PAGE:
> Je Joue Ami Balls

How they work:

This set of three weighted balls (with strings for easy removal) progresses from large and light to small and heavy; you must squeeze to hold them in place. The verdict: “My orgasms are slightly more intense. They last a little longer, and I feel like I ‘released’ something that I haven’t felt before.” (


> Fifty Shades of Grey Beyong Aroused Ben-wa Balls

How they work: This set of four weighted balls (ranging from 15 to 55g) can be inserted vaginally on their own, or with the included cradle (which holds two balls at once). The verdict:“I felt a post-orgasm sensation for longer than usual, and there was some pulsing of the muscle that occurred afterward.” ( *Use these products with caution. PLEASE NOTE: IF YOU HAVE PAINFUL INTERCOURSE, DO NOT USE THESE DEVICES. IT IS LIKELY TO CAUSE A HYPERACTIVE PELVIC FLOOR, MAKING THE PAIN WORSE.

Orgasm Lesson Three: Don’t be bullied into your big O!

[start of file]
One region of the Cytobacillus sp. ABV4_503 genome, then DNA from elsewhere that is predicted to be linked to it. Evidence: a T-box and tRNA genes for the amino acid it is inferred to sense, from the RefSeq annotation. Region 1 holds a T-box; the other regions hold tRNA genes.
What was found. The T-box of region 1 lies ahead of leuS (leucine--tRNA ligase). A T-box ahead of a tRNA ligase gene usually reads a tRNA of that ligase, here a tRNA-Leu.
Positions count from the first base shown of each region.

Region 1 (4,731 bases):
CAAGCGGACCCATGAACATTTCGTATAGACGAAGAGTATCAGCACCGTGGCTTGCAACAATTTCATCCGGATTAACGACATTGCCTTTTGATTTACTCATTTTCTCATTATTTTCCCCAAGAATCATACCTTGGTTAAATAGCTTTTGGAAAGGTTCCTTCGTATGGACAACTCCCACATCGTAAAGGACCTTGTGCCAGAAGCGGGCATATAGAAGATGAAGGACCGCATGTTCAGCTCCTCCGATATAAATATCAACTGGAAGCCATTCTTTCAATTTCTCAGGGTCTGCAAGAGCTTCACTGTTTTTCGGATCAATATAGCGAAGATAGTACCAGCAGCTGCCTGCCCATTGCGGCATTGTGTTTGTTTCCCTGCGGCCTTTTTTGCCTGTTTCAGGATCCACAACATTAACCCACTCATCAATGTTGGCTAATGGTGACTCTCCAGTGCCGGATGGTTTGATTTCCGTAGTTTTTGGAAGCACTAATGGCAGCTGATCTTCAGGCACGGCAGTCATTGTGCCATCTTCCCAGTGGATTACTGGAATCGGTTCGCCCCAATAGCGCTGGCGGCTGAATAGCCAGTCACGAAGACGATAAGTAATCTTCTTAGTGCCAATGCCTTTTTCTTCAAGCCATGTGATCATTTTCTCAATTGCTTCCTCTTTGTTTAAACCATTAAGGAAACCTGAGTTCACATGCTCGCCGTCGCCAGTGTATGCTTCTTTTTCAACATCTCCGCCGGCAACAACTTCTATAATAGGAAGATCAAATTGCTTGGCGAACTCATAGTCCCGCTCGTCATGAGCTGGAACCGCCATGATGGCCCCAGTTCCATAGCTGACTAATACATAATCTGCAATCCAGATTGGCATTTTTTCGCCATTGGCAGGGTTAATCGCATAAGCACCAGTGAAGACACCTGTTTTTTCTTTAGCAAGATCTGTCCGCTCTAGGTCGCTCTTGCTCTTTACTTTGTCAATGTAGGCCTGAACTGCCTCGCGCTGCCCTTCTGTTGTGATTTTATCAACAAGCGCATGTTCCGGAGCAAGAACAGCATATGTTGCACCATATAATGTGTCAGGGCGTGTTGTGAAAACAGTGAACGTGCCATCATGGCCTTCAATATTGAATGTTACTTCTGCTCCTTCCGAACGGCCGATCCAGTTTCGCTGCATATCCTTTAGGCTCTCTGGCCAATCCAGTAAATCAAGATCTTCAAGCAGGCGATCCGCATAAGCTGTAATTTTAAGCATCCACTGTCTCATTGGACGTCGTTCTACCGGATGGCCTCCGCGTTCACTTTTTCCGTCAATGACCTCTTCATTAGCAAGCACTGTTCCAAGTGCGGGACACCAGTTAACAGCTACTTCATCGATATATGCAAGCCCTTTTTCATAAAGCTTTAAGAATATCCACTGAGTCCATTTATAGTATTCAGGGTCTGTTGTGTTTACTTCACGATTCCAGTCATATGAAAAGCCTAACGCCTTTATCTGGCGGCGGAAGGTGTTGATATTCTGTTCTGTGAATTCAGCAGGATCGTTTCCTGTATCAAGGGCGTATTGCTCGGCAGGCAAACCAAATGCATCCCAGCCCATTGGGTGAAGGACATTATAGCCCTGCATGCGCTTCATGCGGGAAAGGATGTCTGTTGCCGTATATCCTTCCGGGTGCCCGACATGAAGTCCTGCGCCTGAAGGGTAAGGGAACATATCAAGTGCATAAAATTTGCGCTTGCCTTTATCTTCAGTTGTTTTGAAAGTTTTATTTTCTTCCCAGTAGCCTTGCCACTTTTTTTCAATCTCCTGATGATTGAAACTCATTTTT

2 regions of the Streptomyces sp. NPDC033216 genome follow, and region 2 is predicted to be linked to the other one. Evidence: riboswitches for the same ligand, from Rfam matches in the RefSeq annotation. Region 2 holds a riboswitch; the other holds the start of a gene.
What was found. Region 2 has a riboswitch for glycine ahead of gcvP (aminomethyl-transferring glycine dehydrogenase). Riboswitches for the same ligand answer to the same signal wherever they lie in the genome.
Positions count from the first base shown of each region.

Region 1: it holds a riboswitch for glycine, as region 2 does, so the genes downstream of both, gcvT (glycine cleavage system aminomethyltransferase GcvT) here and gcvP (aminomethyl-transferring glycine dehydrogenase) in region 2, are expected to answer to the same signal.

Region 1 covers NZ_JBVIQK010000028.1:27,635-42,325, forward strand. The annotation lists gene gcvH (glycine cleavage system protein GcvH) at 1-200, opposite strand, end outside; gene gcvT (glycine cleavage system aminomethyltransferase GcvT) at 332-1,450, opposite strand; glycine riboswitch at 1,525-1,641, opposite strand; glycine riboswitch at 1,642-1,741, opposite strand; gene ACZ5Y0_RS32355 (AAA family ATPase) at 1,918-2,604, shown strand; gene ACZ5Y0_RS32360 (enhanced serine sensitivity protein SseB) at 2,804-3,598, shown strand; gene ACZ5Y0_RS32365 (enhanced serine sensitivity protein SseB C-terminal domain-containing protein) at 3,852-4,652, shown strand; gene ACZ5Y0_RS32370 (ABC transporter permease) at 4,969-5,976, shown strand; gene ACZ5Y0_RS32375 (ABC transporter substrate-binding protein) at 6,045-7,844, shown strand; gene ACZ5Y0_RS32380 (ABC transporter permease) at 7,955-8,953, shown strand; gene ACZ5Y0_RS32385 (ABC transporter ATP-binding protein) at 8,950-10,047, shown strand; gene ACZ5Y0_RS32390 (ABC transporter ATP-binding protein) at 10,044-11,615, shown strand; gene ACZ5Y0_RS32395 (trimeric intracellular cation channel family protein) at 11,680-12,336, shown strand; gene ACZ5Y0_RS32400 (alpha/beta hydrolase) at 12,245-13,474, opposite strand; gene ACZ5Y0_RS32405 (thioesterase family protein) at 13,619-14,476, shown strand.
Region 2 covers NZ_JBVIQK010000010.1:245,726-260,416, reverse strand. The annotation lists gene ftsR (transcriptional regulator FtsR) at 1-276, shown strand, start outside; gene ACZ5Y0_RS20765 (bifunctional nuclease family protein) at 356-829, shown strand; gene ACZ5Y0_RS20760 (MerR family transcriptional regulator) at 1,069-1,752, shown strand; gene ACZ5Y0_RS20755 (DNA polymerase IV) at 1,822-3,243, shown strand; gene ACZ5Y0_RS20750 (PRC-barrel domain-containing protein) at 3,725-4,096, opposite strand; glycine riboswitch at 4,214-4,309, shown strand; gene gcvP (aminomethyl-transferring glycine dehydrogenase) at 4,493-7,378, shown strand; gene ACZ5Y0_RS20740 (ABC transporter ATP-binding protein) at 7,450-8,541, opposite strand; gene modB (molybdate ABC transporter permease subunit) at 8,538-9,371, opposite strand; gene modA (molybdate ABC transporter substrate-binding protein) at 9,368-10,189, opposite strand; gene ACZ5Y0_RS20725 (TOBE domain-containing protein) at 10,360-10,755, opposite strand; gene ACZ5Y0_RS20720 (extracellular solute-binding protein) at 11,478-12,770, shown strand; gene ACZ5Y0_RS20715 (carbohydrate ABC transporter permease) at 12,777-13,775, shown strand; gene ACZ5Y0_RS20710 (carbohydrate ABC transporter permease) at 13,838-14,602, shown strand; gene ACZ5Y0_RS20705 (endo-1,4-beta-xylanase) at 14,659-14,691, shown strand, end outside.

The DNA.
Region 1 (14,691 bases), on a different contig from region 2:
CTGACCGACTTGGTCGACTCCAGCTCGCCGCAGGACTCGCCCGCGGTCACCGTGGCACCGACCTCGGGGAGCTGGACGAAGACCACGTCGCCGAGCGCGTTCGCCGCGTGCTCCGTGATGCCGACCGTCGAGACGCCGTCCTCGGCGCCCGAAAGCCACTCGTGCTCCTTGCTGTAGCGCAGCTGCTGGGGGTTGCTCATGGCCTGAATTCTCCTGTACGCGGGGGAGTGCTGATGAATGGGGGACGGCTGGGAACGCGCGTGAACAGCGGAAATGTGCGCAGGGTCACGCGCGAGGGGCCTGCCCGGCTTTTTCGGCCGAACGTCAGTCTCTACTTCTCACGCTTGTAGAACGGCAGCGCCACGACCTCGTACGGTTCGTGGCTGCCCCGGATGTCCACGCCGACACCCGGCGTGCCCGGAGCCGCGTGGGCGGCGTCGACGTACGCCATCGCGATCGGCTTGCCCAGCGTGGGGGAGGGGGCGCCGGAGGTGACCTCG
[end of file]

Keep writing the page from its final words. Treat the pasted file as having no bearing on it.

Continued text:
A public service announcement from The Big Bang Theory’s Dr Mayim Bialik (yes, she’s a neuroscientist!) “I’m all for female sexual empowerment. But this ‘women have to have an orgasm every time they have sex’ business is stressing me out. Not me personally. But generally speaking, it’s stressing me out. “As a scientist, I can assure you that the female orgasm is one of the greatest incidental occurrences of biology. (Thank you, Mother Nature. Huge fan.) Procreation doesn’t need one to make babies; it’s a delightful side effect of intercourse. Research suggests that women whose partners take the time to help them achieve orgasm feel more bonded to them and may even have a better chance of getting pregnant. (I love those studies.) So, yeah, Team Orgasm all the way. “However, the notion that ‘sexual equality’ means that every time your partner has an orgasm you should too is problematic. It creates an unnecessary pressure. You see, male orgasm is the finish line for the male experience. Women’s orgasm is a horse of a different colour. We can have orgasms before, during, or after sex and – thanks to the wonders of the female body – sometimes a few times in the course of one sexual coupling! (Shout out to Mother Nature again on that one!) But it’s not imperative for us to have one, nor does it define our sexual experience as a whole. Sometimes we may not have the focus, energy or stamina to make one happen, and that has to be okay. It’s still sex without the orgasm; that’s a biological fact.”